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In Civil War re-enactments, ‘It’s not about the uniform’

Re-enactors flooded to Carroll County in droves Saturday, July 21, to re-create and honor moments from the most divisive time in American history.

But the Civil War Encampment & Living History event at the ancient Union Mills Homestead was anything but alienating, despite the harsh weather conditions.

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At about 11:30 a.m., 19th-century artillery, rifles and revolvers erupted, “blowing powder,” one re-enactor called it. The gun smoke and heavy rain combined to form a fog over the battlefield. It looked like a history documentary: encampments of canvas tents strewn about the property, Confederate and Union flags staked outside. Small iron kettles sat atop fluttering camp fires — dampened by elements.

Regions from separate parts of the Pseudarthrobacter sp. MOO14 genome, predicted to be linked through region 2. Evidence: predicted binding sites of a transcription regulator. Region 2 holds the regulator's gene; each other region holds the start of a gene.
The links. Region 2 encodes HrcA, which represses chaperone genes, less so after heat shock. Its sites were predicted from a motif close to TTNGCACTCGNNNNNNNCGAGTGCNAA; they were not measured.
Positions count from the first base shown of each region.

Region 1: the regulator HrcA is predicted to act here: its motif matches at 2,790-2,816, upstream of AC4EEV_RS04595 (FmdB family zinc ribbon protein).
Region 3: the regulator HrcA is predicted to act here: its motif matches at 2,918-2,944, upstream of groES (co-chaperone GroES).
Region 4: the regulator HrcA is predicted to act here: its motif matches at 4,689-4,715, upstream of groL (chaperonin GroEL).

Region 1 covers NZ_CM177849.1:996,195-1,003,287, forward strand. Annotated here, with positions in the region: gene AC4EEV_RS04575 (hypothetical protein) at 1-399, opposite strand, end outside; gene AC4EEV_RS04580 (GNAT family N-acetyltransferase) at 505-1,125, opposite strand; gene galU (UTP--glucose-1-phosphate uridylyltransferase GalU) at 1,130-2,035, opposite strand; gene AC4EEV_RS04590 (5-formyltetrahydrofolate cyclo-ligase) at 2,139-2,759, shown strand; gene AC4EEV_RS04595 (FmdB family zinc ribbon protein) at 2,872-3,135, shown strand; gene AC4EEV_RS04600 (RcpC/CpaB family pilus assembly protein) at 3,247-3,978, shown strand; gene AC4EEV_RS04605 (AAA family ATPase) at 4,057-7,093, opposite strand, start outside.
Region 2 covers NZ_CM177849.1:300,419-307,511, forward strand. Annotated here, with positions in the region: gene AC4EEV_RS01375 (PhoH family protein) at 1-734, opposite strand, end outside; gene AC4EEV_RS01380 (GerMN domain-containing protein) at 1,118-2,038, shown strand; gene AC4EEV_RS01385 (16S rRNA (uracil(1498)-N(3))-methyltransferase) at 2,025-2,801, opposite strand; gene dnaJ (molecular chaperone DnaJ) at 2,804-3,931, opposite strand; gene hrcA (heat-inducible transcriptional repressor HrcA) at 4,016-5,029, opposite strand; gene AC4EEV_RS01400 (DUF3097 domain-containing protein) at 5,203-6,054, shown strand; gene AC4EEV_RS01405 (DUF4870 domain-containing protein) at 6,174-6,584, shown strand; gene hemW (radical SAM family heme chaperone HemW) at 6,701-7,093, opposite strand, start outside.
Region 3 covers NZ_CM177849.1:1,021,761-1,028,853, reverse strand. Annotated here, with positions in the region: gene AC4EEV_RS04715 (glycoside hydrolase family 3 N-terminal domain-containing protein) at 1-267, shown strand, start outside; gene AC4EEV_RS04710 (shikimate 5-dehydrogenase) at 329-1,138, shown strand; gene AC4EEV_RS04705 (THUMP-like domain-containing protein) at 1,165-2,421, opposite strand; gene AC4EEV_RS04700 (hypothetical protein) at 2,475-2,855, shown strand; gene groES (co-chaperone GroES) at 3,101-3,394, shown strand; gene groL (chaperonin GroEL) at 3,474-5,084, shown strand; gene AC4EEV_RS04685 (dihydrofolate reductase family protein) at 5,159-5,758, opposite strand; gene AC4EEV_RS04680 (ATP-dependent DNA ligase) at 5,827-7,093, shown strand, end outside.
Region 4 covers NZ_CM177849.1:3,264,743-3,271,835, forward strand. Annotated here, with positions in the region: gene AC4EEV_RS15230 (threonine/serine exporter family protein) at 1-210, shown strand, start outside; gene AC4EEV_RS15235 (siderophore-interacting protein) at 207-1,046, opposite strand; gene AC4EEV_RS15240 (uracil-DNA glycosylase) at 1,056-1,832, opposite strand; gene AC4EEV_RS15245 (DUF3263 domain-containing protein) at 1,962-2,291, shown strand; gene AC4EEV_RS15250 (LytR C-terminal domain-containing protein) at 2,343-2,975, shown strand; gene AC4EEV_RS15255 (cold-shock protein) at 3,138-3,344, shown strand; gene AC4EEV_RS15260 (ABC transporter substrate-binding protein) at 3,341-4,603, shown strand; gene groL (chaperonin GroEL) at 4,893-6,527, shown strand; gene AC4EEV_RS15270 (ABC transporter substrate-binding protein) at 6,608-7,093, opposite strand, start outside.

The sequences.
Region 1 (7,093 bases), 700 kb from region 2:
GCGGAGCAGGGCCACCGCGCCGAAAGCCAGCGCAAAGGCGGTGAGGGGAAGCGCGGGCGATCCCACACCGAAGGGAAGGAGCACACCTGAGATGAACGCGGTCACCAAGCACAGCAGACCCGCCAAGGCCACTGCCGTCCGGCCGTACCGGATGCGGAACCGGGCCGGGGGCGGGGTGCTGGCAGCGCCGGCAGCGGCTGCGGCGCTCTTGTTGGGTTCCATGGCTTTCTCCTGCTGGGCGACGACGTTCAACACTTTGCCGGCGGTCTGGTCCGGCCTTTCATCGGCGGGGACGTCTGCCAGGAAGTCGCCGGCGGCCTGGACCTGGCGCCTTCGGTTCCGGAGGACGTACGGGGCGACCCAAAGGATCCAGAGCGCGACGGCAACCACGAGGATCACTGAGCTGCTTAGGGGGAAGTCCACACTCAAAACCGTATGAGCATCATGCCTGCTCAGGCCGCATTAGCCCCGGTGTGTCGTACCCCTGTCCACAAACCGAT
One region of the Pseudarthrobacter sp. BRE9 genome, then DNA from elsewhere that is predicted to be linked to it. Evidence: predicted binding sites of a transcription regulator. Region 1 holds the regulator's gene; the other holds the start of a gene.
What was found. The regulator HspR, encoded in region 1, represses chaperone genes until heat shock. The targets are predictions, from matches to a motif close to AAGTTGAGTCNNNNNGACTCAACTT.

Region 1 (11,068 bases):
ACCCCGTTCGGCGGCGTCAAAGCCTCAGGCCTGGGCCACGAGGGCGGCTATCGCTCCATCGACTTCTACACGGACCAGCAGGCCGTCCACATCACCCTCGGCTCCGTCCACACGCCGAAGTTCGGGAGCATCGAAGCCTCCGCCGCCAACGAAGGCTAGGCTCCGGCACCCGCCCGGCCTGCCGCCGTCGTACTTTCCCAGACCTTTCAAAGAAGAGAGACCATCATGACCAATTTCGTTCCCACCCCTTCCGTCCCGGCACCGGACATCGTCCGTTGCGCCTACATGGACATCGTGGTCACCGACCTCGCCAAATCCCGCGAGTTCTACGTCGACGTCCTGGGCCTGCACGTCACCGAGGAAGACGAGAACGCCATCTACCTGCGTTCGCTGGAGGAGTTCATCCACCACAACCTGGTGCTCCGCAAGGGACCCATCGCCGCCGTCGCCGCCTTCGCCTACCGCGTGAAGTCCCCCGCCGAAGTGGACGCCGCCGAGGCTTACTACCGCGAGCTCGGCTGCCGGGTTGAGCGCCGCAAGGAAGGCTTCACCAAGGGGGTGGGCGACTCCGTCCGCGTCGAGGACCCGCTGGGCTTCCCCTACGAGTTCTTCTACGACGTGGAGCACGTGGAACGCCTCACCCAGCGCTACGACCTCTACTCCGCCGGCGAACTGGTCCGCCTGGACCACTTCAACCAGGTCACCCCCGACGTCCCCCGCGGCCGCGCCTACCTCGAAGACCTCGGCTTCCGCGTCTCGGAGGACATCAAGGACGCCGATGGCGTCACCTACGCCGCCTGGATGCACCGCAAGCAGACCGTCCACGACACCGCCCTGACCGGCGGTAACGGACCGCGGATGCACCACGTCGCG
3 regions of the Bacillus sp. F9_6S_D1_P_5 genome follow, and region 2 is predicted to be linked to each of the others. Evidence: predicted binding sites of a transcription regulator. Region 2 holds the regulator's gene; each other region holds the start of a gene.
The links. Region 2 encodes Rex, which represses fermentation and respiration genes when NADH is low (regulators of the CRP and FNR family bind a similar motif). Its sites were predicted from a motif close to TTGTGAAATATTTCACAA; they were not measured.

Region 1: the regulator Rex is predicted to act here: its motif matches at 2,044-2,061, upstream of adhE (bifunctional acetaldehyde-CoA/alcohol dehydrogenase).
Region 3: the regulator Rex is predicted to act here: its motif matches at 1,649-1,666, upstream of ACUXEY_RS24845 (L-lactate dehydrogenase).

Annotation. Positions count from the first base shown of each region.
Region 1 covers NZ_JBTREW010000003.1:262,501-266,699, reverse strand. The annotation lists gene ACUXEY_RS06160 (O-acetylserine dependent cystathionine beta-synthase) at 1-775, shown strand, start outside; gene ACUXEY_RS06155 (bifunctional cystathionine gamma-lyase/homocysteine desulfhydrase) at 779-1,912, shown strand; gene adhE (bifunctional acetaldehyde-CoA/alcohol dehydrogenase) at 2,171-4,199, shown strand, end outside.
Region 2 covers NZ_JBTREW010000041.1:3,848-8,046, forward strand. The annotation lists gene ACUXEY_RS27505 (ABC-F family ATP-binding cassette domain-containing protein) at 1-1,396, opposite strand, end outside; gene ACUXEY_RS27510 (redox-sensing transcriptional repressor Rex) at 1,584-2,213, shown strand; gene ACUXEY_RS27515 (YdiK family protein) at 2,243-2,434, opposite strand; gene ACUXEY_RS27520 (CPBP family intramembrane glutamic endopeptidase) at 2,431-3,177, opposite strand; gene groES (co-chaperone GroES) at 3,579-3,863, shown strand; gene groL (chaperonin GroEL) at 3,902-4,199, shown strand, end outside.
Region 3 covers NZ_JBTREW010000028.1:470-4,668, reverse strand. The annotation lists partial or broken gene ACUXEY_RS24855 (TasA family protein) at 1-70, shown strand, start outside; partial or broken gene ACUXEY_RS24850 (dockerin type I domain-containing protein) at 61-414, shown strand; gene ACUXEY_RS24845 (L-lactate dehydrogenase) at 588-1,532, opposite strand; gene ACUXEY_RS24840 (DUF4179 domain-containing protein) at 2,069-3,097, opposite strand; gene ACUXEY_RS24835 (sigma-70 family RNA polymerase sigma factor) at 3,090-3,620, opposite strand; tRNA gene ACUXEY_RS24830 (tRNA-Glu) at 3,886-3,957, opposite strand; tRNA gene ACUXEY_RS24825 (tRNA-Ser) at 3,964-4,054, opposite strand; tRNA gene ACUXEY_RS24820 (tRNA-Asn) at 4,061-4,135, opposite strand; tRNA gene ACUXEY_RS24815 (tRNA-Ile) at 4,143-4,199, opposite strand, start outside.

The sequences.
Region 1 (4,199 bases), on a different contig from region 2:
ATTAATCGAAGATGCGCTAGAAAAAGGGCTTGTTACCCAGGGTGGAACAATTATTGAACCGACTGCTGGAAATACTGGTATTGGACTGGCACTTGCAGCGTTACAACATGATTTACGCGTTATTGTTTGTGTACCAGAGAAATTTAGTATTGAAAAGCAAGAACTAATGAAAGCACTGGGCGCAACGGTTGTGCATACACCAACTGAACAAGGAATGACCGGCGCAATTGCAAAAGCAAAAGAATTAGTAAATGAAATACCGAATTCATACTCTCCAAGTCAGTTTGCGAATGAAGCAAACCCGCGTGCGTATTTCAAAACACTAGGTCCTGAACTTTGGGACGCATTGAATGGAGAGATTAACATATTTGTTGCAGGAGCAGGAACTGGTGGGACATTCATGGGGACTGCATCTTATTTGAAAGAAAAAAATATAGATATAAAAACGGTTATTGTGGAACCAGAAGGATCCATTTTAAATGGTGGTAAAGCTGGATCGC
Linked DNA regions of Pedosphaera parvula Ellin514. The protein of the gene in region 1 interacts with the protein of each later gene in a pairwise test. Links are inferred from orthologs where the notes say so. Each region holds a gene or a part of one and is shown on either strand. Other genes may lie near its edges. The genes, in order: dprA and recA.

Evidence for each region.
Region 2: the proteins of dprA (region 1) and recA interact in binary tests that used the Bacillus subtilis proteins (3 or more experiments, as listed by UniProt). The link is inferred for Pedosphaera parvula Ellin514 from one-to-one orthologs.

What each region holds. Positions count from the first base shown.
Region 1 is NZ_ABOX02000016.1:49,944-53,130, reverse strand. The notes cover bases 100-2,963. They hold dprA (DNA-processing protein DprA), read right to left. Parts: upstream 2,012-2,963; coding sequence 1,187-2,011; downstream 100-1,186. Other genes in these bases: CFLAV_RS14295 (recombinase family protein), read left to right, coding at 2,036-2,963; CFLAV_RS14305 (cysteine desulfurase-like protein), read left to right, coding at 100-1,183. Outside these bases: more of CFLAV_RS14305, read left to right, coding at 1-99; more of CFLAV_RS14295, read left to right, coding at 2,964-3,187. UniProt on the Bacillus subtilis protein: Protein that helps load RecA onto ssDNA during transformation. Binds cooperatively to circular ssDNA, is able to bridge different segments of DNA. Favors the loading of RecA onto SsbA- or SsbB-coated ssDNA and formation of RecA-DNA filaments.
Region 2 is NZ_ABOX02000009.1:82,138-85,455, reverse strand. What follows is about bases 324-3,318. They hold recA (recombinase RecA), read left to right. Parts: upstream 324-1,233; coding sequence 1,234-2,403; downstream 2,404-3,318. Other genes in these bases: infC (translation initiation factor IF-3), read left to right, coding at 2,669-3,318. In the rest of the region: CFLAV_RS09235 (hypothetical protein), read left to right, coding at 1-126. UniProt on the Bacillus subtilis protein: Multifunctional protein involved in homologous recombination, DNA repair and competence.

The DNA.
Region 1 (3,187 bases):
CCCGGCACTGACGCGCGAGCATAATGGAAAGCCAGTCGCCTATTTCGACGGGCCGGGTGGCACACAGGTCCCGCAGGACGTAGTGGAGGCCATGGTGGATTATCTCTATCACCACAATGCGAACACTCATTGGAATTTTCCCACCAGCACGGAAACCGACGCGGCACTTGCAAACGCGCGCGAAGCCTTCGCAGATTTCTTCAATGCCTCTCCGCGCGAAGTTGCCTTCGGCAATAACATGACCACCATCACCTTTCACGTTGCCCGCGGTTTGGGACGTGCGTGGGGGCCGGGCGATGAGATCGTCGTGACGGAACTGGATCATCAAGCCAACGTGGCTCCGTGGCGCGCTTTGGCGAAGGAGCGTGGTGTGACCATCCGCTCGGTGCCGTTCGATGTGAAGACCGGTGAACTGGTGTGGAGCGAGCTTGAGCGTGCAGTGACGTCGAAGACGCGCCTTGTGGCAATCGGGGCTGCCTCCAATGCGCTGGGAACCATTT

A fife and drum sounded moments later and the booms of gunfire dissipated, battalions of soldiers marched — some organized units, others disheveled — to their camps. The battle, so to speak, was over.

“It’s not about the uniform,” said Wayne Barron, a Baltimore County resident and regular re-enactor. “It’s about the camaraderie and the history.”

Barron and his battalion for the day, the 82nd New York, Company K, usually dress as Confederate — the First Virginia Volunteer Infantry Regiment, specifically.

“There weren’t enough Federals that could come to this event,” he explained from under a canvas tent after the skirmish, his hands darkened from black rifle powder. “So we switched to make it look somewhat even.”

Barron’s battalion-mates have both uniforms, he said, puffing a cigarette, “We just try to make it as (historically) accurate as possible for spectators.”

They usually get questions from spectators — “Are those uniforms hot?” “How do you know when to die (in the skirmish)?” “Do you shoot bullets?” — but the rain seemingly dissuaded spectators. It also dampened the day, cutting the daylong agenda short, but offering a glimpse of what conditions soldiers faced over 100 years ago.